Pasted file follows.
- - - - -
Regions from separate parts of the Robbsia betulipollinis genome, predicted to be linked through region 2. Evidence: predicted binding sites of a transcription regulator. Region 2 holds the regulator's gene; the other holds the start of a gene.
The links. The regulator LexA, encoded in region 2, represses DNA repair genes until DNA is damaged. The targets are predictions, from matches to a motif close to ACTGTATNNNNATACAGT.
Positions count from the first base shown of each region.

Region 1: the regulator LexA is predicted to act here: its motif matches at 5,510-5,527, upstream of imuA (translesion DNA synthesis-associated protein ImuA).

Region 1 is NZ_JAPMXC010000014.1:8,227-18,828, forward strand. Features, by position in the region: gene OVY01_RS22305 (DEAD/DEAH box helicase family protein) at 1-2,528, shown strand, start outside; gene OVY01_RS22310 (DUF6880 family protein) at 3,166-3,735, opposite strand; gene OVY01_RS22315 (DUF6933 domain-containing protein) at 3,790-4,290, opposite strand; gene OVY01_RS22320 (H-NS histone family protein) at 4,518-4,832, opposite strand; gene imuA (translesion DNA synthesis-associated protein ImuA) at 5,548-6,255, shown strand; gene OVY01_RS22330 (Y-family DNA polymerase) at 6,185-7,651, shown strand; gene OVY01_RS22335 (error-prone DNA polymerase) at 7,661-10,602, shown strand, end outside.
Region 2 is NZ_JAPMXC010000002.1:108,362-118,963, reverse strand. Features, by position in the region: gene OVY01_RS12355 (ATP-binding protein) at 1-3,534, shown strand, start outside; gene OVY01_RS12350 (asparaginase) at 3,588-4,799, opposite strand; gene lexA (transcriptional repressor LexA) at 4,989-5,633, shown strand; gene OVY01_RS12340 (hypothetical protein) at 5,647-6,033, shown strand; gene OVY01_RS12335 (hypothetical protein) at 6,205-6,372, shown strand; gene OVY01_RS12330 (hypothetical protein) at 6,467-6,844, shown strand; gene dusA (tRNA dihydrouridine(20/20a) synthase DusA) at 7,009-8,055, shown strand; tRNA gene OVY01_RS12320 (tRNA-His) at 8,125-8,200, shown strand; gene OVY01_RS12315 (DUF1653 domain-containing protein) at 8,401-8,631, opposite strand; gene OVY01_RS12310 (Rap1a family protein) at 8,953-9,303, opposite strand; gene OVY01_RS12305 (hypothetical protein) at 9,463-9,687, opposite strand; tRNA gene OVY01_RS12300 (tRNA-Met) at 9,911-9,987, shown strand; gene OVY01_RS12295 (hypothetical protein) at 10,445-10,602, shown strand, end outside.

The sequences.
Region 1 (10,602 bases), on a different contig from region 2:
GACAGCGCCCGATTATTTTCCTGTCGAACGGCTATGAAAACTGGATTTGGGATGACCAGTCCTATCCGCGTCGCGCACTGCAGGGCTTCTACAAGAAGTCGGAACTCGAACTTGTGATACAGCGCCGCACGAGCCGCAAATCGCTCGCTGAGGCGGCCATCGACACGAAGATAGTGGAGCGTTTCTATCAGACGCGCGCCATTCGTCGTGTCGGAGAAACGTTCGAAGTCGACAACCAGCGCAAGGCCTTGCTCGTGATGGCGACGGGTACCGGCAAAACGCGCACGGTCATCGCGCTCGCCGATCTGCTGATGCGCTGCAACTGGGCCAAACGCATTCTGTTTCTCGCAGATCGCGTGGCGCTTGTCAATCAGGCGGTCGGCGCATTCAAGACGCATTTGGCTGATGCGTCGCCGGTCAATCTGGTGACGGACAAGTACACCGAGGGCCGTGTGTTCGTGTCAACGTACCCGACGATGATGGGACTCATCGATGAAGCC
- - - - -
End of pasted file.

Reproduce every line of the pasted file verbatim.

Regions from separate parts of the Robbsia betulipollinis genome, predicted to be linked through region 2. Evidence: predicted binding sites of a transcription regulator. Region 2 holds the regulator's gene; the other holds the start of a gene.
The links. The regulator LexA, encoded in region 2, represses DNA repair genes until DNA is damaged. The targets are predictions, from matches to a motif close to ACTGTATNNNNATACAGT.
Positions count from the first base shown of each region.

Region 1: the regulator LexA is predicted to act here: its motif matches at 5,510-5,527, upstream of imuA (translesion DNA synthesis-associated protein ImuA).

Region 1 is NZ_JAPMXC010000014.1:8,227-18,828, forward strand. Features, by position in the region: gene OVY01_RS22305 (DEAD/DEAH box helicase family protein) at 1-2,528, shown strand, start outside; gene OVY01_RS22310 (DUF6880 family protein) at 3,166-3,735, opposite strand; gene OVY01_RS22315 (DUF6933 domain-containing protein) at 3,790-4,290, opposite strand; gene OVY01_RS22320 (H-NS histone family protein) at 4,518-4,832, opposite strand; gene imuA (translesion DNA synthesis-associated protein ImuA) at 5,548-6,255, shown strand; gene OVY01_RS22330 (Y-family DNA polymerase) at 6,185-7,651, shown strand; gene OVY01_RS22335 (error-prone DNA polymerase) at 7,661-10,602, shown strand, end outside.
Region 2 is NZ_JAPMXC010000002.1:108,362-118,963, reverse strand. Features, by position in the region: gene OVY01_RS12355 (ATP-binding protein) at 1-3,534, shown strand, start outside; gene OVY01_RS12350 (asparaginase) at 3,588-4,799, opposite strand; gene lexA (transcriptional repressor LexA) at 4,989-5,633, shown strand; gene OVY01_RS12340 (hypothetical protein) at 5,647-6,033, shown strand; gene OVY01_RS12335 (hypothetical protein) at 6,205-6,372, shown strand; gene OVY01_RS12330 (hypothetical protein) at 6,467-6,844, shown strand; gene dusA (tRNA dihydrouridine(20/20a) synthase DusA) at 7,009-8,055, shown strand; tRNA gene OVY01_RS12320 (tRNA-His) at 8,125-8,200, shown strand; gene OVY01_RS12315 (DUF1653 domain-containing protein) at 8,401-8,631, opposite strand; gene OVY01_RS12310 (Rap1a family protein) at 8,953-9,303, opposite strand; gene OVY01_RS12305 (hypothetical protein) at 9,463-9,687, opposite strand; tRNA gene OVY01_RS12300 (tRNA-Met) at 9,911-9,987, shown strand; gene OVY01_RS12295 (hypothetical protein) at 10,445-10,602, shown strand, end outside.

The sequences.
Region 1 (10,602 bases), on a different contig from region 2:
GACAGCGCCCGATTATTTTCCTGTCGAACGGCTATGAAAACTGGATTTGGGATGACCAGTCCTATCCGCGTCGCGCACTGCAGGGCTTCTACAAGAAGTCGGAACTCGAACTTGTGATACAGCGCCGCACGAGCCGCAAATCGCTCGCTGAGGCGGCCATCGACACGAAGATAGTGGAGCGTTTCTATCAGACGCGCGCCATTCGTCGTGTCGGAGAAACGTTCGAAGTCGACAACCAGCGCAAGGCCTTGCTCGTGATGGCGACGGGTACCGGCAAAACGCGCACGGTCATCGCGCTCGCCGATCTGCTGATGCGCTGCAACTGGGCCAAACGCATTCTGTTTCTCGCAGATCGCGTGGCGCTTGTCAATCAGGCGGTCGGCGCATTCAAGACGCATTTGGCTGATGCGTCGCCGGTCAATCTGGTGACGGACAAGTACACCGAGGGCCGTGTGTTCGTGTCAACGTACCCGACGATGATGGGACTCATCGATGAAGCC